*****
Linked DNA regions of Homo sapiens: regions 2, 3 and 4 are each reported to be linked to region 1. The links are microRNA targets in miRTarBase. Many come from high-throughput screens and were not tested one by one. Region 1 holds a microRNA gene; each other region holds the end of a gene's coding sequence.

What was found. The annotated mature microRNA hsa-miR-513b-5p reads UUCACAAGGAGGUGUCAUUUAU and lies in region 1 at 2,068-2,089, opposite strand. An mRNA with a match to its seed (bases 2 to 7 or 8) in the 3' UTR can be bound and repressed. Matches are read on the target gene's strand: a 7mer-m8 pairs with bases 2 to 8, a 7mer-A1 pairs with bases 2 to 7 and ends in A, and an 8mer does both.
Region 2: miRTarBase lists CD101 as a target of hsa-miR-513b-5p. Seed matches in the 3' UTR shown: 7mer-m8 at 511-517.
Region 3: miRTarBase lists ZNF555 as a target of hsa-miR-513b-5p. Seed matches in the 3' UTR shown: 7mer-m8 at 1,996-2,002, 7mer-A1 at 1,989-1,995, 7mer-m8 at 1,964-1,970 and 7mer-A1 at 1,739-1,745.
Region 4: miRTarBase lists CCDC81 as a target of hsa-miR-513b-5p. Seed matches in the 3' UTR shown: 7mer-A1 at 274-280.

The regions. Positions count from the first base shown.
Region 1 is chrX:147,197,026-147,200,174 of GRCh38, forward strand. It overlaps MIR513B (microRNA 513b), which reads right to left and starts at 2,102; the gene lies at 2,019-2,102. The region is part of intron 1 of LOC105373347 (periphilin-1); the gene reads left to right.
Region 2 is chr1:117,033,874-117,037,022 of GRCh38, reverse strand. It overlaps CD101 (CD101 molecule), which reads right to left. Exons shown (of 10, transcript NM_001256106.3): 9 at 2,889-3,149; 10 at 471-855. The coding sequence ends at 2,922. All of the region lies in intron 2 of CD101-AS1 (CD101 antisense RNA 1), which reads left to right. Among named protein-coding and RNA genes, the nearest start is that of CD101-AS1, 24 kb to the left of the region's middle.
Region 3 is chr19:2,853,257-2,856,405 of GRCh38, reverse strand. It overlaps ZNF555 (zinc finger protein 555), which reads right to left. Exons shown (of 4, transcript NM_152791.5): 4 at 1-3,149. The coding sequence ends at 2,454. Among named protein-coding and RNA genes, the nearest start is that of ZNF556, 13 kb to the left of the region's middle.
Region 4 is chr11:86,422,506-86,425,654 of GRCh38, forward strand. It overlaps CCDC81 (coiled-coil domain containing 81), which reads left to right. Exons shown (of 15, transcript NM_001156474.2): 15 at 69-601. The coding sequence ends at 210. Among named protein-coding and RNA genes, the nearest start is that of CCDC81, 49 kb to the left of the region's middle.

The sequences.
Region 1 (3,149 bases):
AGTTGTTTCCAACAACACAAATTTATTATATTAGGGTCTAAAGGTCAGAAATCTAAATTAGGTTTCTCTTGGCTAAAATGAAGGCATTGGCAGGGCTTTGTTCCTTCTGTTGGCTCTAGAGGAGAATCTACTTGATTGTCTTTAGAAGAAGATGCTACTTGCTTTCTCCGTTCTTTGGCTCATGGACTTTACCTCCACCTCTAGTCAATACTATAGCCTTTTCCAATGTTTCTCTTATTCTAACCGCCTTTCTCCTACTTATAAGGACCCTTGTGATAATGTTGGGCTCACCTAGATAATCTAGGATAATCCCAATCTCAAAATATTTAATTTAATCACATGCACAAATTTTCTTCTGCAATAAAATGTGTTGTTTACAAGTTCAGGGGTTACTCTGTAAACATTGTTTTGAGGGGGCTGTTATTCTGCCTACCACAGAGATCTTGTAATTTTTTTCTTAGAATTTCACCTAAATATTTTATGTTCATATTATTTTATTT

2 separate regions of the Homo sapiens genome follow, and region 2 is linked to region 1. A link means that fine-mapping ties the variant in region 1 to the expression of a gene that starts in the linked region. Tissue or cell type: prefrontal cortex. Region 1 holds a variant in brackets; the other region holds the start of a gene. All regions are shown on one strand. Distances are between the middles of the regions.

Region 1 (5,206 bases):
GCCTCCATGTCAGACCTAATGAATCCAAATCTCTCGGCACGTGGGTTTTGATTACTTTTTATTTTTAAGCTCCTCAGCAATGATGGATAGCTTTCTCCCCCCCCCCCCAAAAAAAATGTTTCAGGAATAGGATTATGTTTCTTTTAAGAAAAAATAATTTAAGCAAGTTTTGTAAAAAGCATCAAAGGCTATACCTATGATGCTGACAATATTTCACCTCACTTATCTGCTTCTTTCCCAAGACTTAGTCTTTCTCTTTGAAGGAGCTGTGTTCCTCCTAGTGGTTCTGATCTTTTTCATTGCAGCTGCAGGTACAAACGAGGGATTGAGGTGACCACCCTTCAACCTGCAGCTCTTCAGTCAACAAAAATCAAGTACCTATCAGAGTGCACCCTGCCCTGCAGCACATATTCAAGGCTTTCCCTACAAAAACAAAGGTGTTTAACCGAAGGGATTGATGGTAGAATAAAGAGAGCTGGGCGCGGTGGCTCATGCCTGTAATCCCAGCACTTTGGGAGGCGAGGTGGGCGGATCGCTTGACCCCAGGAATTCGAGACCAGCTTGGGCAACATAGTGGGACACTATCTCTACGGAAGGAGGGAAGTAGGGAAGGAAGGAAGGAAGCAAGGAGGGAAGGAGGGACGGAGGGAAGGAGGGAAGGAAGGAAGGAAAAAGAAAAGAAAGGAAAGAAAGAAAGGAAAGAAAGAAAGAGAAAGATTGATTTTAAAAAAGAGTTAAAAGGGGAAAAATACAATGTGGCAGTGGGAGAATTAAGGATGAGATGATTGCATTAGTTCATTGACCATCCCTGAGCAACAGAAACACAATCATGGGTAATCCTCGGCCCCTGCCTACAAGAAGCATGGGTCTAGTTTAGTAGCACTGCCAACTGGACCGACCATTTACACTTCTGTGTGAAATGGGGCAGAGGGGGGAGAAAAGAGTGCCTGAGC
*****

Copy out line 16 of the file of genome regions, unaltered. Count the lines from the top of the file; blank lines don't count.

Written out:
GCCTCCATGTCAGACCTAATGAATCCAAATCTCTCGGCACGTGGGTTTTGATTACTTTTTATTTTTAAGCTCCTCAGCAATGATGGATAGCTTTCTCCCCCCCCCCCCAAAAAAAATGTTTCAGGAATAGGATTATGTTTCTTTTAAGAAAAAATAATTTAAGCAAGTTTTGTAAAAAGCATCAAAGGCTATACCTATGATGCTGACAATATTTCACCTCACTTATCTGCTTCTTTCCCAAGACTTAGTCTTTCTCTTTGAAGGAGCTGTGTTCCTCCTAGTGGTTCTGATCTTTTTCATTGCAGCTGCAGGTACAAACGAGGGATTGAGGTGACCACCCTTCAACCTGCAGCTCTTCAGTCAACAAAAATCAAGTACCTATCAGAGTGCACCCTGCCCTGCAGCACATATTCAAGGCTTTCCCTACAAAAACAAAGGTGTTTAACCGAAGGGATTGATGGTAGAATAAAGAGAGCTGGGCGCGGTGGCTCATGCCTGTAATCCCAGCACTTTGGGAGGCGAGGTGGGCGGATCGCTTGACCCCAGGAATTCGAGACCAGCTTGGGCAACATAGTGGGACACTATCTCTACGGAAGGAGGGAAGTAGGGAAGGAAGGAAGGAAGCAAGGAGGGAAGGAGGGACGGAGGGAAGGAGGGAAGGAAGGAAGGAAAAAGAAAAGAAAGGAAAGAAAGAAAGGAAAGAAAGAAAGAGAAAGATTGATTTTAAAAAAGAGTTAAAAGGGGAAAAATACAATGTGGCAGTGGGAGAATTAAGGATGAGATGATTGCATTAGTTCATTGACCATCCCTGAGCAACAGAAACACAATCATGGGTAATCCTCGGCCCCTGCCTACAAGAAGCATGGGTCTAGTTTAGTAGCACTGCCAACTGGACCGACCATTTACACTTCTGTGTGAAATGGGGCAGAGGGGGGAGAAAAGAGTGCCTGAGC